The Dark Side of Fast Fashion

Farah Kanbi
Projects Assistant at LEED Initiative
3 mins

People keep stocking clothes and following trends yet do they even know or consider the impact of fast fashion on the environment?

Fast fashion is a term used to depict a phenomenon in the clothing industry that has been getting popular since the early 2000s. Fast fashion is the mass production of cheap and low-quality clothes. Durability is no longer relevant in fast fashion, clothes have become more related to style and following fashion trends. This accelerated production model raises questions about how sustainable and ethical fast fashion is.


Let’s lay out the facts

People might think that fast fashion is a great affordable choice for people with low income who can't afford expensive clothes. In fact, fast fashion goes beyond that. 

People purchase around 56 million tonnes of clothing yearly, and this number is expected to reach 93 million tonnes by 2030 and 160 million tonnes by 2050. This over-production and over-consumption make fast fashion the second most polluting industry in the world, after energy, responsible for emitting between 1 and 2.1 billion tonnes of CO2-eq.

Fast fashion is also based on the over-consumption of resources. The production of synthetic materials, like rubber and viscose, requires large-scale deforestation. Therefore, fast fashion is destructing our forests to produce fabrics. 

It also plays a major role in the massive waste of water. Based on a video shared by the World Wildlife Fund, 2,700 liters of water are needed to produce one cotton t-shirt which is the drinking water consumption of one person for two and half years.

 Based on research shared by the UN in 2018, textile dyeing is the second largest water polluter globally and is responsible for 3% of global CO2 emissions. Based on data provided by the International Union for the Conservation of Nature, the textile industry produces 35% of the microplastics that end up in our seas and oceans. Washing polyester leads to the detachment of microplastic in wastewater ending up in oceans and later on in our food chain.

The throwaway culture has exacerbated the situation. Even recycling won’t solve the problem, knowing that 60% of textiles are not recyclable which is the reason why they end up burnt or dumped in landfills. Research shared by the Ellen Macarthur Foundation states that 92 million tonnes of clothes end up in landfills. The number is expected to increase to 134 million tonnes a year by the end of the decade.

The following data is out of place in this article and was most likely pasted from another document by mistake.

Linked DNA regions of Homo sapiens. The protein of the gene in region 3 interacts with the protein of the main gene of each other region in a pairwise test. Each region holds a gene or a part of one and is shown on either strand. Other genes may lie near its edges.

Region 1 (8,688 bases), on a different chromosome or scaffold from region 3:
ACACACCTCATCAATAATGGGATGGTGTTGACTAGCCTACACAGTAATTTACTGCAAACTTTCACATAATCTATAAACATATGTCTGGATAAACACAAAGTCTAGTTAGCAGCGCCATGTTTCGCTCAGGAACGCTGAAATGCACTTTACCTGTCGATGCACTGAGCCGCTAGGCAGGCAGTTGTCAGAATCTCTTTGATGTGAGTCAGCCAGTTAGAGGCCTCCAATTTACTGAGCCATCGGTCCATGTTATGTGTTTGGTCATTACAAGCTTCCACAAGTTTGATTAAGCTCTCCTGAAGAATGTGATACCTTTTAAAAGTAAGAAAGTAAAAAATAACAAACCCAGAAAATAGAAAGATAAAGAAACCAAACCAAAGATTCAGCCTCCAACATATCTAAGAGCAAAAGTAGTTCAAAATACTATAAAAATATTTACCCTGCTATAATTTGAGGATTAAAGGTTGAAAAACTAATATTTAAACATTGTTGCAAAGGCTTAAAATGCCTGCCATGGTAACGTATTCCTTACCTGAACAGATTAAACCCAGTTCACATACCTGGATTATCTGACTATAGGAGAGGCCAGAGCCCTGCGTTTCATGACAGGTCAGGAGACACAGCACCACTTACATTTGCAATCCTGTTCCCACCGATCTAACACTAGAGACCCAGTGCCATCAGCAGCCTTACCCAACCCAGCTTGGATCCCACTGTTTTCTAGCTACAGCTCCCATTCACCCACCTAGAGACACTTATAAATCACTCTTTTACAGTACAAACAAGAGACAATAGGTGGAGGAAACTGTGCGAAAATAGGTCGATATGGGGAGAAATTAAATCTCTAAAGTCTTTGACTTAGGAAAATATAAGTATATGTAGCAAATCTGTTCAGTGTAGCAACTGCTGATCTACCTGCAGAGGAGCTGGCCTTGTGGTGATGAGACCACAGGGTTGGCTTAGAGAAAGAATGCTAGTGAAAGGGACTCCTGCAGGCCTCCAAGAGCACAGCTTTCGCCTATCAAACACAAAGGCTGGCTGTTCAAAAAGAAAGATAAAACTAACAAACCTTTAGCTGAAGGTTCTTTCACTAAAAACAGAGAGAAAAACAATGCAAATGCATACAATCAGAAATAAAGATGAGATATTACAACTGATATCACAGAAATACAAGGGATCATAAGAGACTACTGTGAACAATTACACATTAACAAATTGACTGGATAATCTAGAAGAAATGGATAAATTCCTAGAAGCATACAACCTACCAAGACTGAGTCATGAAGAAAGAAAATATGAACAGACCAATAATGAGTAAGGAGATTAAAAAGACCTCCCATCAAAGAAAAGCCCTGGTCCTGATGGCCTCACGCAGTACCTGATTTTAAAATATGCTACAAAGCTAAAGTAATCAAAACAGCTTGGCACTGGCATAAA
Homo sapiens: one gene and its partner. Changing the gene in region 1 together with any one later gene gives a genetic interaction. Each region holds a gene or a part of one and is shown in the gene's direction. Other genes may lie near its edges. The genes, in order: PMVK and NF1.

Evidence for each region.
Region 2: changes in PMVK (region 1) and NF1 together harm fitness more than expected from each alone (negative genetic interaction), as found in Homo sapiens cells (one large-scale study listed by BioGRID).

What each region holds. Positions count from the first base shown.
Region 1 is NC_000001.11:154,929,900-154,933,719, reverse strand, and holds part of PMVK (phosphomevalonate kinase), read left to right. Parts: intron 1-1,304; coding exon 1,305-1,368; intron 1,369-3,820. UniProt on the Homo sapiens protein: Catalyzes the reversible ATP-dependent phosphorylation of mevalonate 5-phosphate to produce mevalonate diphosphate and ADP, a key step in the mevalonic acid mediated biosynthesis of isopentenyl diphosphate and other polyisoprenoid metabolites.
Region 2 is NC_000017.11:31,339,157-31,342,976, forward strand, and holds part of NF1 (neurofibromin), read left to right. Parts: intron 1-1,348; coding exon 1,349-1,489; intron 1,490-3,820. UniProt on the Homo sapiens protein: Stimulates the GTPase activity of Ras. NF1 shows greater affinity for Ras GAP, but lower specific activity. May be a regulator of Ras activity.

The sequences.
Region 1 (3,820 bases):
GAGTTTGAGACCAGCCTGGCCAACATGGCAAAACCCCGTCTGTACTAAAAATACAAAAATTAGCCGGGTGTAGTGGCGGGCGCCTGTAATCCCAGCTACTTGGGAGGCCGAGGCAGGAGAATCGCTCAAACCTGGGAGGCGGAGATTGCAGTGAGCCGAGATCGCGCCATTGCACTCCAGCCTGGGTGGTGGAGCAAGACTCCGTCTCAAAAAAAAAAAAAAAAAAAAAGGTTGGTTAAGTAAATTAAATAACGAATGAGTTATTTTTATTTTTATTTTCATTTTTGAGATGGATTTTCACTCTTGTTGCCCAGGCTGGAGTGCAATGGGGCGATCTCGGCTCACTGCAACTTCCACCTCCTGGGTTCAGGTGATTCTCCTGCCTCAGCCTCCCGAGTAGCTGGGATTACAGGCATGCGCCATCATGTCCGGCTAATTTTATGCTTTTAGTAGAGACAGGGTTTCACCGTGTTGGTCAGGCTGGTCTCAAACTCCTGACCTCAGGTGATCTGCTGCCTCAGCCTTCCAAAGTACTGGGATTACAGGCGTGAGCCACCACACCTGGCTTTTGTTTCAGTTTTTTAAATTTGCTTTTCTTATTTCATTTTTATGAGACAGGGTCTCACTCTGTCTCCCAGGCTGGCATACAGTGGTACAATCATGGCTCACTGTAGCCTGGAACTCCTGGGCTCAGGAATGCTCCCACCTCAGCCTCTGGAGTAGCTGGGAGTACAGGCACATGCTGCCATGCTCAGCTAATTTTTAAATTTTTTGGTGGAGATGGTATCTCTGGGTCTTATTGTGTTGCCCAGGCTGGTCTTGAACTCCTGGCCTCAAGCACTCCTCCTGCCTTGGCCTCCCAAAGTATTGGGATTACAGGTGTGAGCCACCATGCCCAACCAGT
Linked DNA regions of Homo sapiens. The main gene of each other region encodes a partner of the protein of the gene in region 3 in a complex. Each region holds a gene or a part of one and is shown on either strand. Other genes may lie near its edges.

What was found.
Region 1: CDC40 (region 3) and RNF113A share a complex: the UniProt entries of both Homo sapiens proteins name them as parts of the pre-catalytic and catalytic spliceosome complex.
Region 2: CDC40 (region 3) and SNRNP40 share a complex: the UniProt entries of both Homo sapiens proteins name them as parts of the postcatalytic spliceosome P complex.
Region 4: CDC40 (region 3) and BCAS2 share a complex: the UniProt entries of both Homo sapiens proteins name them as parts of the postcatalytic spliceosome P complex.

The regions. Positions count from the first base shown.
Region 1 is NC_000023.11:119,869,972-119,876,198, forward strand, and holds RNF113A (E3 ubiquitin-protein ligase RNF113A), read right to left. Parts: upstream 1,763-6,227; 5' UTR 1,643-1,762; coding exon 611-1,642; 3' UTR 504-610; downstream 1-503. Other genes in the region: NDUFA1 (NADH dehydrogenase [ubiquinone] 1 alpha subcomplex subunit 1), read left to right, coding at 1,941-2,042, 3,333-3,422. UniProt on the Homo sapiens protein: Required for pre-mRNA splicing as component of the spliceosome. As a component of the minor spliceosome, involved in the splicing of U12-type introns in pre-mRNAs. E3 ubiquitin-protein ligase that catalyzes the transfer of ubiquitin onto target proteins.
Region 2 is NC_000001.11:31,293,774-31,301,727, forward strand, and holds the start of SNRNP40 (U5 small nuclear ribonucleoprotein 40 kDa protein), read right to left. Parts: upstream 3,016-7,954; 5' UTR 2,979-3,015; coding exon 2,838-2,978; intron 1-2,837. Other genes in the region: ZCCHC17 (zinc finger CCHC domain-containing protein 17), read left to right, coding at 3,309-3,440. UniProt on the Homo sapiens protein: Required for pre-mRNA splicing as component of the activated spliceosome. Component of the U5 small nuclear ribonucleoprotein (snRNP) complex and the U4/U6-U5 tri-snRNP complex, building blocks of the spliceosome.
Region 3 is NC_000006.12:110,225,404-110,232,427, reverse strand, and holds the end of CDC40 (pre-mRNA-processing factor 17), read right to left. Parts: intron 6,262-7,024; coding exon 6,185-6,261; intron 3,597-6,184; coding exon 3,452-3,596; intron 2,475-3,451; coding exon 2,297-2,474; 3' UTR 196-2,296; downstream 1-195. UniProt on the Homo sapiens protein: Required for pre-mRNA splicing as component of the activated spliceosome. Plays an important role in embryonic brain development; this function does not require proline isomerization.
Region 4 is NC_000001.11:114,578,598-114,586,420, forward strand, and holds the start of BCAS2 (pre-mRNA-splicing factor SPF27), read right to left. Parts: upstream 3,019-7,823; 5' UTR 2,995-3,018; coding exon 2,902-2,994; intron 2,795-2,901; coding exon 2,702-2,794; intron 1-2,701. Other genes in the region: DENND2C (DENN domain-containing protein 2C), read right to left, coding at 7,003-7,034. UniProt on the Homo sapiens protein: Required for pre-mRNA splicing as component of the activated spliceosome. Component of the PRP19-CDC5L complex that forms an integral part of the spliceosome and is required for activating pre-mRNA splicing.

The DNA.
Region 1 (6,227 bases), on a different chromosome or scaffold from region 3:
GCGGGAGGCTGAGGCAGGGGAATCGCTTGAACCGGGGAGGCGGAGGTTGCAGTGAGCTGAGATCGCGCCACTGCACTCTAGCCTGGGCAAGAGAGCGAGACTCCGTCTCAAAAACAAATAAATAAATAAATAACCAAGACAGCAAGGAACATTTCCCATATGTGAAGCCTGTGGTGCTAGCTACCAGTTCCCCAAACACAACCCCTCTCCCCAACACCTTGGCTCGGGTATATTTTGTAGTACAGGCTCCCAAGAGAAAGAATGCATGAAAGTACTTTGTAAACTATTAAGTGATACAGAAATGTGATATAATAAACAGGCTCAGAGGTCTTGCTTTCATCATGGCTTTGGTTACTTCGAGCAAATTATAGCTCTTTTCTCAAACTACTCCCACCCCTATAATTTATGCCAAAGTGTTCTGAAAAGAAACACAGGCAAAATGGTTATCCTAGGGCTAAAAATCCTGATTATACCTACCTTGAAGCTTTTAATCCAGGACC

Wear Your Morals on Your Sleeve

We as fashion consumers can be more conscious about our fashion consumption by advocating for a more slow and sustainable clothing industry. We can start by restyling the clothes that we already have. We can opt for selling or donating the clothes that we no longer wear and start buying second-hand clothes. We should also start prioritizing the quality of the clothes we get, by starting to buy clothes with recycled, upcycled, or more sustainable materials. 

In order to replace the current accelerated production model, we need to champion a sustainable, durable, eco-friendly, and reparable fashion model.


The Darker Side of Fast-Fashion

Fast-fashion production is outsourced in countries like India, Vietnam, China, and Bangladesh with cheap labor. This raises other concerns in relation to the exploitation of workers who work in unsafe and inhumane conditions with zero safety net and low wages. Fast fashion goes beyond it and includes forced labor and violation of human rights.

We should start taking all the factors into consideration and take the necessary steps to change our habits for the sake of our earth. Yet changing our habits as consumers could not solely change a successful business model. Therefore, business owners and fast-fashion brands could start by narrowing down the environmental impact of this industry by establishing new concepts like the usage of recycled materials and renewable energy in the production of clothes. Brands like Zara and H&M are already taking the initiative in reducing waste by recycling through installing in-store collection bins. H&M is also providing in-store repairing services, rental and re-commerce options. However, are these efforts sincere or mere tokenism? Is it enough to end the climate crisis exacerbated by fast fashion?


The article represents the views of its writer and not that of LEED Initiative.